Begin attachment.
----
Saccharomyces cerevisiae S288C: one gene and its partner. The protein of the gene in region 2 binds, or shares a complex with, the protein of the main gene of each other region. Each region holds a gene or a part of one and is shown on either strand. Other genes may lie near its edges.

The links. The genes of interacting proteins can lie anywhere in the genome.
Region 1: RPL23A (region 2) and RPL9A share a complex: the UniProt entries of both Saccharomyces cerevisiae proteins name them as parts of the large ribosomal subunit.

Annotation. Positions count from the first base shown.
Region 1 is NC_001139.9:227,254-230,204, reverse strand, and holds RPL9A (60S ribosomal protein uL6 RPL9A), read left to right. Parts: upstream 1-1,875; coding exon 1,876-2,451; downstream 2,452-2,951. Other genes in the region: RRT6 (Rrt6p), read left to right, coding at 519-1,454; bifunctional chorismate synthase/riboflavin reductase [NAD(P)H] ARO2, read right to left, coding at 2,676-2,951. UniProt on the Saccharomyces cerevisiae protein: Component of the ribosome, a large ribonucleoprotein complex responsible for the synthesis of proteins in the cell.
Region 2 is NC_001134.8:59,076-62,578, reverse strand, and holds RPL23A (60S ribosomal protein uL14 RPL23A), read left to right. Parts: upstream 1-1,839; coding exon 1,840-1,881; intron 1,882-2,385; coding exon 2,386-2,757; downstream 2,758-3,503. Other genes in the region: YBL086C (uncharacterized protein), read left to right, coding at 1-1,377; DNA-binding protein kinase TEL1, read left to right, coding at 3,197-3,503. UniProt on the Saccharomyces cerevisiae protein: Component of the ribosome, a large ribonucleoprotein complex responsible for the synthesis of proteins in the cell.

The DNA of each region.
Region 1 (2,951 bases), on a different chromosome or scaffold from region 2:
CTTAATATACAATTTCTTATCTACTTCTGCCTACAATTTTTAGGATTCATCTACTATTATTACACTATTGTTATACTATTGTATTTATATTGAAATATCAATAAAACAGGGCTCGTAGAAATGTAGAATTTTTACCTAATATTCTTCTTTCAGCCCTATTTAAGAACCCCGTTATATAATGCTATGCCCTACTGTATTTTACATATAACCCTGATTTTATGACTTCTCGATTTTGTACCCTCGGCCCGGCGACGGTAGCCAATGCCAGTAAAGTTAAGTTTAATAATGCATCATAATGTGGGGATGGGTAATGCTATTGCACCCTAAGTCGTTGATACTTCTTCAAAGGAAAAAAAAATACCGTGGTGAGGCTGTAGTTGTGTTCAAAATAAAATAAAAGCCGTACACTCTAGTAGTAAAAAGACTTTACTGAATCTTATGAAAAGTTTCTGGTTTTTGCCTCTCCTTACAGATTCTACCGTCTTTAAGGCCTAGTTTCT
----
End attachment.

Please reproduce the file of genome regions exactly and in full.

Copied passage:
Saccharomyces cerevisiae S288C: one gene and its partner. The protein of the gene in region 2 binds, or shares a complex with, the protein of the main gene of each other region. Each region holds a gene or a part of one and is shown on either strand. Other genes may lie near its edges.

The links. The genes of interacting proteins can lie anywhere in the genome.
Region 1: RPL23A (region 2) and RPL9A share a complex: the UniProt entries of both Saccharomyces cerevisiae proteins name them as parts of the large ribosomal subunit.

Annotation. Positions count from the first base shown.
Region 1 is NC_001139.9:227,254-230,204, reverse strand, and holds RPL9A (60S ribosomal protein uL6 RPL9A), read left to right. Parts: upstream 1-1,875; coding exon 1,876-2,451; downstream 2,452-2,951. Other genes in the region: RRT6 (Rrt6p), read left to right, coding at 519-1,454; bifunctional chorismate synthase/riboflavin reductase [NAD(P)H] ARO2, read right to left, coding at 2,676-2,951. UniProt on the Saccharomyces cerevisiae protein: Component of the ribosome, a large ribonucleoprotein complex responsible for the synthesis of proteins in the cell.
Region 2 is NC_001134.8:59,076-62,578, reverse strand, and holds RPL23A (60S ribosomal protein uL14 RPL23A), read left to right. Parts: upstream 1-1,839; coding exon 1,840-1,881; intron 1,882-2,385; coding exon 2,386-2,757; downstream 2,758-3,503. Other genes in the region: YBL086C (uncharacterized protein), read left to right, coding at 1-1,377; DNA-binding protein kinase TEL1, read left to right, coding at 3,197-3,503. UniProt on the Saccharomyces cerevisiae protein: Component of the ribosome, a large ribonucleoprotein complex responsible for the synthesis of proteins in the cell.

The DNA of each region.
Region 1 (2,951 bases), on a different chromosome or scaffold from region 2:
CTTAATATACAATTTCTTATCTACTTCTGCCTACAATTTTTAGGATTCATCTACTATTATTACACTATTGTTATACTATTGTATTTATATTGAAATATCAATAAAACAGGGCTCGTAGAAATGTAGAATTTTTACCTAATATTCTTCTTTCAGCCCTATTTAAGAACCCCGTTATATAATGCTATGCCCTACTGTATTTTACATATAACCCTGATTTTATGACTTCTCGATTTTGTACCCTCGGCCCGGCGACGGTAGCCAATGCCAGTAAAGTTAAGTTTAATAATGCATCATAATGTGGGGATGGGTAATGCTATTGCACCCTAAGTCGTTGATACTTCTTCAAAGGAAAAAAAAATACCGTGGTGAGGCTGTAGTTGTGTTCAAAATAAAATAAAAGCCGTACACTCTAGTAGTAAAAAGACTTTACTGAATCTTATGAAAAGTTTCTGGTTTTTGCCTCTCCTTACAGATTCTACCGTCTTTAAGGCCTAGTTTCT